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John’s Horror Corner: May the Devil Take You (2018; aka Sebelum Iblis Menjemput), Evil Dead goes to Indonesia.

December 22, 2018

MY CALL: Essentially, this is an Indonesian Evil Dead with plenty of Asian “hair horror” and magical curse motifs. It’s not as intense, gory or violent as I’d hoped, but it remained entertaining enough. MOVIES LIKE May the Devil Take You: Evil Dead (2013) and the Colombian Evil Dead: The Damned (2013).

A frightened family man (Ray Sahetapy; The Raid: Redemption) nervously welcomes some sort of witch into his home to engage in an obviously occult ritual as she grumbles semi-possessed guttural incantations to bring him wealth. This film instantly immerses us in tension and we have no illusions that some spiritually foul misdeed has been conducted in this world rich with dark arts. Years later, he suddenly declares bankruptcy and falls into a coma, leaving his now adult children with many questions.

Seeking answers regarding her father’s condition, Alfie (Chelsea Islan; Headshot) returns to the long-abandoned house were the arcane rites were conducted in the now nailed-shut cellar. Alfie’s stepsiblings Ruben, Maya and Nara come along to the old house, which is conveniently isolated in the jungle—like a lonely cabin in the woods.

By design, this film will toy with you at first. There are momentary images of ghostly forms, some so brief you’d miss them with a blink. The special effects are decent, and a bit gory. We get a healthy dose of classic Asian demon-witch imagery, along with deadly Asian demon hair. But even more familiar is how we wander deep into Evil Dead (2013) territory with graphic black blood vomited into faces, wall-crawling and hovering, demands for fresh souls, and infectious snaggle-toothed bites. In classic Evil Dead (2013) fashion, once possessed our spastically kooky demons spit up black bile and bite like zombies. And like the classic, a demon lurks in the cellar and evil preys on our human sympathy for loved ones.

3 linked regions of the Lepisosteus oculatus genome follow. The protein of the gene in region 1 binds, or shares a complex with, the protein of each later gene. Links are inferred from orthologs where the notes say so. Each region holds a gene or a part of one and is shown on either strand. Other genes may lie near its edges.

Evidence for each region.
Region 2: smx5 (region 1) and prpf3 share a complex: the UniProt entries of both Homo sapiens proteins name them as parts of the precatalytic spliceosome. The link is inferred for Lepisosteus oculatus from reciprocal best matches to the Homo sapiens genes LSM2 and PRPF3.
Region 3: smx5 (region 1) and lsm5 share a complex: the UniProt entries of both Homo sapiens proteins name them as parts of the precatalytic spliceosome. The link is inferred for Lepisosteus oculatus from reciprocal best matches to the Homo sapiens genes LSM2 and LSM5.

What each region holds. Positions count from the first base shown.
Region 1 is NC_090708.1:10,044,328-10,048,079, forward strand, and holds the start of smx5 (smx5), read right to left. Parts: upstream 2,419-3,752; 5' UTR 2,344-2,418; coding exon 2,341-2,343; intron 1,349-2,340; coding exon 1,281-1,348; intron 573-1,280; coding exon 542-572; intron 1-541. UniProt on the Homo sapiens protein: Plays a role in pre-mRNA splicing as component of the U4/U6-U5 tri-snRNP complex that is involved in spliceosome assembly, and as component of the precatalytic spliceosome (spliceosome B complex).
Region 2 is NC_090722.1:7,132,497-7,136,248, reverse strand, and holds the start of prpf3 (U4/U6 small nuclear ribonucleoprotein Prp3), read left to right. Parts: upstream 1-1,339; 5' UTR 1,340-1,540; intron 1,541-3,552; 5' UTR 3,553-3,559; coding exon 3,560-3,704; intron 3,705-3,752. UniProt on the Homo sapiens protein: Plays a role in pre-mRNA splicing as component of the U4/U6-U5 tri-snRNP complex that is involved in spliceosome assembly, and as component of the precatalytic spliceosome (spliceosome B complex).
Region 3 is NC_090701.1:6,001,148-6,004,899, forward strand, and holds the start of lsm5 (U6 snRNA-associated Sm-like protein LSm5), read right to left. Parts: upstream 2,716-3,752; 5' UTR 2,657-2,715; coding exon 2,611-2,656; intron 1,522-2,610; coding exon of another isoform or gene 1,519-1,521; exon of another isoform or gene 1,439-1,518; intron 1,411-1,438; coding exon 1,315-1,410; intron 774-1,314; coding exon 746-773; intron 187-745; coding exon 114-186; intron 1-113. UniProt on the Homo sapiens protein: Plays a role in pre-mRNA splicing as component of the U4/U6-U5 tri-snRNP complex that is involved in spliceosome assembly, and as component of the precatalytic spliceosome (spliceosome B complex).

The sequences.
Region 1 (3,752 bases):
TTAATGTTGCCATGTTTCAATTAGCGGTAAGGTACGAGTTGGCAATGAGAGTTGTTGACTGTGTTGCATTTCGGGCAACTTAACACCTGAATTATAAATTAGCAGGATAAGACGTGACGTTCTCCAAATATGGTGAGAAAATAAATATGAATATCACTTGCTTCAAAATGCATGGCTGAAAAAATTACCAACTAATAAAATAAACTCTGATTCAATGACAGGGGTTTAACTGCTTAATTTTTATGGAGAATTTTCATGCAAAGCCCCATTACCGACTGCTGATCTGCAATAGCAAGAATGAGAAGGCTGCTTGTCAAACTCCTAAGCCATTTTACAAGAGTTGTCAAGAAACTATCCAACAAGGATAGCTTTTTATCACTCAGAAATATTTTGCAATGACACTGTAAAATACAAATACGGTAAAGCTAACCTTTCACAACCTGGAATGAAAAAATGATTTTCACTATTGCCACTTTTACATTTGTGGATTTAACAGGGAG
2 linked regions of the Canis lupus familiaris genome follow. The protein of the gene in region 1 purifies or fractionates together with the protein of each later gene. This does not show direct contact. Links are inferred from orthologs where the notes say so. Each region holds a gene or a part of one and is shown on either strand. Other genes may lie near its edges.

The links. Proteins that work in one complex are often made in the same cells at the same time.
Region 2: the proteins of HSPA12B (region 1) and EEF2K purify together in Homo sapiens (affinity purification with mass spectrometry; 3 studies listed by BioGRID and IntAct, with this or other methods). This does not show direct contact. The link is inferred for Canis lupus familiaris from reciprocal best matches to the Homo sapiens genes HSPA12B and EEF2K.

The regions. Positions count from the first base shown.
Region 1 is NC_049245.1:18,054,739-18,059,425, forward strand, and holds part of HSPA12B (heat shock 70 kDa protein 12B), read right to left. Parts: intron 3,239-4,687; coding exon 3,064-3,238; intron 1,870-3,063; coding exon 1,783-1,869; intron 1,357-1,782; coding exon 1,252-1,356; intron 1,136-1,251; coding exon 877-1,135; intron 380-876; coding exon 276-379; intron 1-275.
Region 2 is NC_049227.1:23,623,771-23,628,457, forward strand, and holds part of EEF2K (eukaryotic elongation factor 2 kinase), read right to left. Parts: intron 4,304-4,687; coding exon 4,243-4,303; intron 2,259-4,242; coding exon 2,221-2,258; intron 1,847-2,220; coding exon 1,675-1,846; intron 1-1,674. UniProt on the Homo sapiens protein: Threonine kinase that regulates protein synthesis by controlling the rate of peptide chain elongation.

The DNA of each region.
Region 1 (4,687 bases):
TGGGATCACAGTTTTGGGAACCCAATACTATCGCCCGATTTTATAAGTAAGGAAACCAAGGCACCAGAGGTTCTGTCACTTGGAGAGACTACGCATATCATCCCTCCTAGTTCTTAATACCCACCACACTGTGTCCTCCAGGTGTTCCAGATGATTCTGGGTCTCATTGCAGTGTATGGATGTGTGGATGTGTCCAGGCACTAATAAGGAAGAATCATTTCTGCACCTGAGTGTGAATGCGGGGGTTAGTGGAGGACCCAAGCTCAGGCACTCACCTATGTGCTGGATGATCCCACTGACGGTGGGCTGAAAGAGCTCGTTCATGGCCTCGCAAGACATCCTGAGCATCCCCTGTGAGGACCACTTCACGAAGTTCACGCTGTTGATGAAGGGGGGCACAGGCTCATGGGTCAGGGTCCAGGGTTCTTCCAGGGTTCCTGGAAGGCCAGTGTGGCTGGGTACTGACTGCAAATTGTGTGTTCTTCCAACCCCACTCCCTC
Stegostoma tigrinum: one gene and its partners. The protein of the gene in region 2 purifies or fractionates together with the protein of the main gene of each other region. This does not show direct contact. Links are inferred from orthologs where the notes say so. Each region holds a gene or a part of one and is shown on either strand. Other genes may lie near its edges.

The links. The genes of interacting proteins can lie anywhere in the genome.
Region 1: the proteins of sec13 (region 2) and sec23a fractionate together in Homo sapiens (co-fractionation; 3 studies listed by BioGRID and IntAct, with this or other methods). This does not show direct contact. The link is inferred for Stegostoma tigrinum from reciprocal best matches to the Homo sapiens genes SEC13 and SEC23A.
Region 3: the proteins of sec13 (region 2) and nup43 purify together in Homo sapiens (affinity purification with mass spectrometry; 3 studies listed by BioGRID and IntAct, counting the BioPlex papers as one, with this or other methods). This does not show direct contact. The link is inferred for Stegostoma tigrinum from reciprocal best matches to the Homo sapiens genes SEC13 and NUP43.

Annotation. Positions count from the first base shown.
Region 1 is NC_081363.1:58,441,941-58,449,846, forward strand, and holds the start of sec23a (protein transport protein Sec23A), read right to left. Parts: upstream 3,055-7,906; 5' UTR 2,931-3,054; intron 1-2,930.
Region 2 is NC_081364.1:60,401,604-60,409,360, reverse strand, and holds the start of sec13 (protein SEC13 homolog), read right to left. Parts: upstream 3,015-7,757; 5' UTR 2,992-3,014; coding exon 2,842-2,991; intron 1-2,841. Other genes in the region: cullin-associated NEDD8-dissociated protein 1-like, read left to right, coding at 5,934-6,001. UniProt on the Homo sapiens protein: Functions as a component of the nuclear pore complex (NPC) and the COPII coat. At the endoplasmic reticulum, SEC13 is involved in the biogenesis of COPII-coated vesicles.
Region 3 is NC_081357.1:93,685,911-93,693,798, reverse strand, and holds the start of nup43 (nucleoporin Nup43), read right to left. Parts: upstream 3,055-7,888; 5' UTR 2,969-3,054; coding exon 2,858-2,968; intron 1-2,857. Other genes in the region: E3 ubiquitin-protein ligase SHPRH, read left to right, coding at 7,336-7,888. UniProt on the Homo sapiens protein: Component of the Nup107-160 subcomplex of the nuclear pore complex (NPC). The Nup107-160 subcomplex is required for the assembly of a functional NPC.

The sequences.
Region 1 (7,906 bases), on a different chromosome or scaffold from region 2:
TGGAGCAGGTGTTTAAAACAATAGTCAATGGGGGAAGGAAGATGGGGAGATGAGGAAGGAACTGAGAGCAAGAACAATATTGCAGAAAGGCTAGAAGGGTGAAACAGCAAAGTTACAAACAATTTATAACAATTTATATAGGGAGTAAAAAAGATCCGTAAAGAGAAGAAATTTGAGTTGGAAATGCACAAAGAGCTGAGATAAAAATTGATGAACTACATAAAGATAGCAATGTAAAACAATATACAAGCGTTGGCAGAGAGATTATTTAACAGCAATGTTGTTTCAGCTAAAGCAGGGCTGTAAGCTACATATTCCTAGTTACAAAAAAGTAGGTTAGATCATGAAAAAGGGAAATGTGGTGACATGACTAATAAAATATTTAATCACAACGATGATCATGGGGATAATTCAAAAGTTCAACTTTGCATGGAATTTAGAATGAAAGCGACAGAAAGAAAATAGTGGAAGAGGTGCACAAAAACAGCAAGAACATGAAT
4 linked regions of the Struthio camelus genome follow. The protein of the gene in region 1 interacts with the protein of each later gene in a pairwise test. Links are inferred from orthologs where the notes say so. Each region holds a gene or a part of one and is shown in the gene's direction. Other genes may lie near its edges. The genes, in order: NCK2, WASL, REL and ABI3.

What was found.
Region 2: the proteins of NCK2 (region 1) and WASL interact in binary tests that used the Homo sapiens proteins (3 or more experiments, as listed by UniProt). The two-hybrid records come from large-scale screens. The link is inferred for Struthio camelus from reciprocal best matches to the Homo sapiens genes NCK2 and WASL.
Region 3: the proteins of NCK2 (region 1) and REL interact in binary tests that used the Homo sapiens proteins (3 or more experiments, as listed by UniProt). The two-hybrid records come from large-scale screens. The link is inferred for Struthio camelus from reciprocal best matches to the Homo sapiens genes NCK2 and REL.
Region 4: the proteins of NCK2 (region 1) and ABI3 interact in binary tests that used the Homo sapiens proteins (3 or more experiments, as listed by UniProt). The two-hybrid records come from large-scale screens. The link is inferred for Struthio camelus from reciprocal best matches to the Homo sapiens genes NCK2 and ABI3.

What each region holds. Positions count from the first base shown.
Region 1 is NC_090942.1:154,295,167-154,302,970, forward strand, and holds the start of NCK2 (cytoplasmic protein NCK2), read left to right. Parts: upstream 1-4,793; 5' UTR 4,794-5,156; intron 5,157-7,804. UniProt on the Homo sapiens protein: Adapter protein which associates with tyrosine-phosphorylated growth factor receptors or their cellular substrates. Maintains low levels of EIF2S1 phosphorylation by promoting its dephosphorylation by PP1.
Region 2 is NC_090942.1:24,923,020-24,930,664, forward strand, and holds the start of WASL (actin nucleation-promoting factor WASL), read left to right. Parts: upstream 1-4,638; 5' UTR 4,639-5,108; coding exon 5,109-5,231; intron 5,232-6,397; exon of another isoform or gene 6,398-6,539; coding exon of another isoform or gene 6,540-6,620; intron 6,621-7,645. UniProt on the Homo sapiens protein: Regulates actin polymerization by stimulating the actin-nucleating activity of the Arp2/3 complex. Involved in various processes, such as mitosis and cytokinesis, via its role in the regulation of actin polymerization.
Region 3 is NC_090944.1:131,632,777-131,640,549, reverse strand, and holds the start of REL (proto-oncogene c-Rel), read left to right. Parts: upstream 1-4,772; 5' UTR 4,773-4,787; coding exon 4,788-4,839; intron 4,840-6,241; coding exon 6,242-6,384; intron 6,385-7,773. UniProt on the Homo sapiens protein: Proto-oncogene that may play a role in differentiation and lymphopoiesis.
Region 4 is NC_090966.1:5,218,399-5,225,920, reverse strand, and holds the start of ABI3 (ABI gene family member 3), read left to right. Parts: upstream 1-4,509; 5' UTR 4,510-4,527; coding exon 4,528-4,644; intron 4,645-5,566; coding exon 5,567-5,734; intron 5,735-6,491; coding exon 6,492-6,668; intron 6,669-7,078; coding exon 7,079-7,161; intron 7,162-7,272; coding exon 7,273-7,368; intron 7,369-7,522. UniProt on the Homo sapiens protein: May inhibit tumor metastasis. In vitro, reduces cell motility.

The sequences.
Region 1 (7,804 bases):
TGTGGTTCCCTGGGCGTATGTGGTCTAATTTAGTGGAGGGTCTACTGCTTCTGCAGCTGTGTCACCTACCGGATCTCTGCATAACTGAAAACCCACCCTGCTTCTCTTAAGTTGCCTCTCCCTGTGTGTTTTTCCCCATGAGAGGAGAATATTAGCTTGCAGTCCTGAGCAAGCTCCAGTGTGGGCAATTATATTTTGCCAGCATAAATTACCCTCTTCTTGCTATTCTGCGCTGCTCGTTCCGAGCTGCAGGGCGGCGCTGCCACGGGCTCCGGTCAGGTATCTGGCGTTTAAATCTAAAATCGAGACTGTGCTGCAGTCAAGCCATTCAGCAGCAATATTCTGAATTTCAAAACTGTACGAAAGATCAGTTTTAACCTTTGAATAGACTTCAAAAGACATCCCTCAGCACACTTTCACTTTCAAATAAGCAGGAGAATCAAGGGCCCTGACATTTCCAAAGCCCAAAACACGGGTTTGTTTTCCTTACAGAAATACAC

My greatest criticism would be that once the Sam Raimi-inspired infection is revealed, it’s more like it’s trying to duplicate some aspects of Evil Dead (1981, 1987, 2013), rather than using it as inspiration. The muddy finale, all the black gooey regurgitant, the locality, and the taxidermized tiger were among such aspects. But this film has other things going for it—not relying entirely on Raimi’s foundation—including the obvious Asian horror motifs.

Writer/director Timo Tjahjanto (The Night Comes for Us, Headshot, ABCs of Death, V/H/S 2) has made a respectable horror film. There is no comparison to the intensity of The Night Comes for Us (2018) or the films of Rob Zombie or Alexandre Aja, but the violence is still at least moderate. We see horror drags with fingernails brutally torn asunder, people forced to kill possessed loved ones, some nasty bone-breaking use of a Voodoo doll, and there’s a mean face-tearing scene.

Despite all this, I was never really surprised, scared (not even by a jump scare), tense or impressed. This is an entertaining movie, but I was largely underwhelmed. However, the mixture of Raimi influence and classic Asian horror themes leaves me willing to recommend this anyway. I may not have been impressed, but I was always wondering what was going to happen next.

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